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I get a new elastic IP, I attach it to an instance, but it doesn't work? I can't ping the IP from my local computer either? Am I missing something here?

  1. How do I use Amazon Elastic IP?
  2. When is a new IP assign to an instance? When I turn it off and reboot?
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3 Answers 3

up vote 10 down vote accepted

An EBS-backed instance can be "stopped" as opposed to being "terminated". You won't pay server charges, just storage charges for the EBS boot volume. You can "start" the server again later and all boot volume data will still be there. If, however, the server had an Elastic IP associated with it, that association will be lost when the server is stopped, and you will pay unassociated EIP charges. Also, when you restart the server you will have to manually reassociate the EIP with it.

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that's lame that you have to manually reassociate the EIP when you restart the server. –  wisbucky Oct 4 '13 at 0:44

The default EC2 firewall configuration disallows all traffic from outside of the AWS Cloud, including pings. If you haven't modified your firewall configuration, then you won't be able to ping your hosts. You can enable pings by running something like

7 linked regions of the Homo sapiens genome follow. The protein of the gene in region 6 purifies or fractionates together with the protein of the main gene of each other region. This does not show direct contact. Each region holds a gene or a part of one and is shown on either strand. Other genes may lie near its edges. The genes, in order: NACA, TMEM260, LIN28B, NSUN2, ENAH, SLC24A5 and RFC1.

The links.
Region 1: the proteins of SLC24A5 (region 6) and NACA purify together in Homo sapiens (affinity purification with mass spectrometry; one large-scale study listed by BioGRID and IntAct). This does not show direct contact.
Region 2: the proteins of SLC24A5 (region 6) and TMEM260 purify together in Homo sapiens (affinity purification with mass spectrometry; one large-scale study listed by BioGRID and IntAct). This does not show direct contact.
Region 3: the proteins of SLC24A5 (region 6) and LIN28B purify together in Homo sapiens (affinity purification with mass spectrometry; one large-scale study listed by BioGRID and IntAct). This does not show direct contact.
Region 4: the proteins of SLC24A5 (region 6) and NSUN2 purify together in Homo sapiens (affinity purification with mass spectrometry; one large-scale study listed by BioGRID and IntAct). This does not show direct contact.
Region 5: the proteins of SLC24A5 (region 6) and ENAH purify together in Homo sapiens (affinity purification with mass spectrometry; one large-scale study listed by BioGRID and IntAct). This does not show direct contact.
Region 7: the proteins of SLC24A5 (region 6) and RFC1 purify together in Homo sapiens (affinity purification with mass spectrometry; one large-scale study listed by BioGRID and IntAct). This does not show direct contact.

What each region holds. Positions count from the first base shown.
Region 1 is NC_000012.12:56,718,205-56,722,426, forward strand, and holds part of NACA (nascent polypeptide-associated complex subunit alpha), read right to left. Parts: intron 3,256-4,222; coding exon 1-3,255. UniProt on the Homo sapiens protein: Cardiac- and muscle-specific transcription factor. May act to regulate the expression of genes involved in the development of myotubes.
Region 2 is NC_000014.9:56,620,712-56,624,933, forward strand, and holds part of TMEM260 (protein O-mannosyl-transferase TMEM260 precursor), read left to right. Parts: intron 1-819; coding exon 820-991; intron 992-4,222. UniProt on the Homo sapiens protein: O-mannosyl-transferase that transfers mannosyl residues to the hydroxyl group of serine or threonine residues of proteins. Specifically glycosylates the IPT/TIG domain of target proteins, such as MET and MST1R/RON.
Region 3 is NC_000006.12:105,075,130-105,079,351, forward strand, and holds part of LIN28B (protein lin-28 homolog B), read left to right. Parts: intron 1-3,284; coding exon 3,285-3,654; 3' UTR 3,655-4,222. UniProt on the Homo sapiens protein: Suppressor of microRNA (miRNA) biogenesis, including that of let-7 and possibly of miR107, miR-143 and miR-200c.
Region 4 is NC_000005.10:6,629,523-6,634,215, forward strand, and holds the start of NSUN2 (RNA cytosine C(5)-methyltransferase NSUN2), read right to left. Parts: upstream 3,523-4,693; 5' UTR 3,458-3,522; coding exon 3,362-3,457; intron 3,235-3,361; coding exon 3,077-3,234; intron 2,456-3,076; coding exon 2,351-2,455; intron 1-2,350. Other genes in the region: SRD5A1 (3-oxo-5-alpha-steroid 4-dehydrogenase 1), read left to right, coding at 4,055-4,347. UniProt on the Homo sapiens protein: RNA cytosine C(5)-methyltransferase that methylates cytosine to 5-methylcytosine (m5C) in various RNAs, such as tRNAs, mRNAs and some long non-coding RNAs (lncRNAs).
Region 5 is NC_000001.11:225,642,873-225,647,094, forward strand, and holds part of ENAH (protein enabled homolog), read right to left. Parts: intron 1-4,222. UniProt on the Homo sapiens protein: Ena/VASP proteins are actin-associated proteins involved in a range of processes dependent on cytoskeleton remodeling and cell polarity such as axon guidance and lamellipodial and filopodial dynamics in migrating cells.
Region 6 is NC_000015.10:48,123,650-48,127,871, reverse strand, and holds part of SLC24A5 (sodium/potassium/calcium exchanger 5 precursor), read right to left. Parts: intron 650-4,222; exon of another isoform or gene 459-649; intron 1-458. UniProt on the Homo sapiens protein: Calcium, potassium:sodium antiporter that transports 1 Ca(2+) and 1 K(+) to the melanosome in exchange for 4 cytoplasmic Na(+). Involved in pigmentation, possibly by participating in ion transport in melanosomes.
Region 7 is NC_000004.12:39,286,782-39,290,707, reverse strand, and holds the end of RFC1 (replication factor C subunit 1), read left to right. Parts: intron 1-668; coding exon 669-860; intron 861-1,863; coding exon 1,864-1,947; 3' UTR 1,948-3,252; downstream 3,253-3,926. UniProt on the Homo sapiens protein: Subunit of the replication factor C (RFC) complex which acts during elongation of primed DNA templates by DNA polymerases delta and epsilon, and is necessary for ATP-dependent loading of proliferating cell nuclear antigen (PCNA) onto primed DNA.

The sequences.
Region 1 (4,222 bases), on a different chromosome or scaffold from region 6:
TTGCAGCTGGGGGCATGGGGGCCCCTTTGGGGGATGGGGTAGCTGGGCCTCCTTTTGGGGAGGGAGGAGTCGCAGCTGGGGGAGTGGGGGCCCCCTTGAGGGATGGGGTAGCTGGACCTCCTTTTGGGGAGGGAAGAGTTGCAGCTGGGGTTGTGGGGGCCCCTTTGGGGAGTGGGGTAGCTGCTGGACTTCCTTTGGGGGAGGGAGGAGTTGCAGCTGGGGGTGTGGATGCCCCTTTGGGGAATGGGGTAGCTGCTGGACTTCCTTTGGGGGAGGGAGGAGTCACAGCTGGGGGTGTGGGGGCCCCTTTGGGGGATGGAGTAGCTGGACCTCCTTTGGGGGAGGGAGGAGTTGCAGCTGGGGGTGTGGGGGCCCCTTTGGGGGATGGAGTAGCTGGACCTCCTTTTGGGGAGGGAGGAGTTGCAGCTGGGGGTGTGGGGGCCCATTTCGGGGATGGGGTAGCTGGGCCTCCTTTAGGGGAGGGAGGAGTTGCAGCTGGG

ec2auth default -P icmp -t 8:0

(substituting the name of the security group of your EC2 instance for "default")

If you shutdown an EC2 instance, that instance is destroyed; you can't turn off instances and reboot them [*]. So if you do turn off an instance and then start another one, you'll need to associate the Elastic IP address with the new instance.

[*] Unless you're using an EBS-backed instance. I've never used these, so I don't know how they interact with Elastic IP addresses.

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You can stop an instance from running and start it up again but I think the ip changes! However you still have the same hdd booting up! If you terminate then that instance can no longer be used. –  001 Jun 27 '10 at 22:58
    
@khou, if an EC2 instance has an associated Elastic IP address, that doesn't chnge after a reboot. The internally assigned IP address for the instance, which you use to communicate with other instances, will change. –  gareth_bowles Oct 13 '10 at 17:19

Check this out, it help me a lot. http://alestic.com/2009/06/ec2-elastic-ip-internal

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Linking to the article is good, but you should also summarize it into a meaningful answer. –  Scott Pack Mar 16 '11 at 17:44

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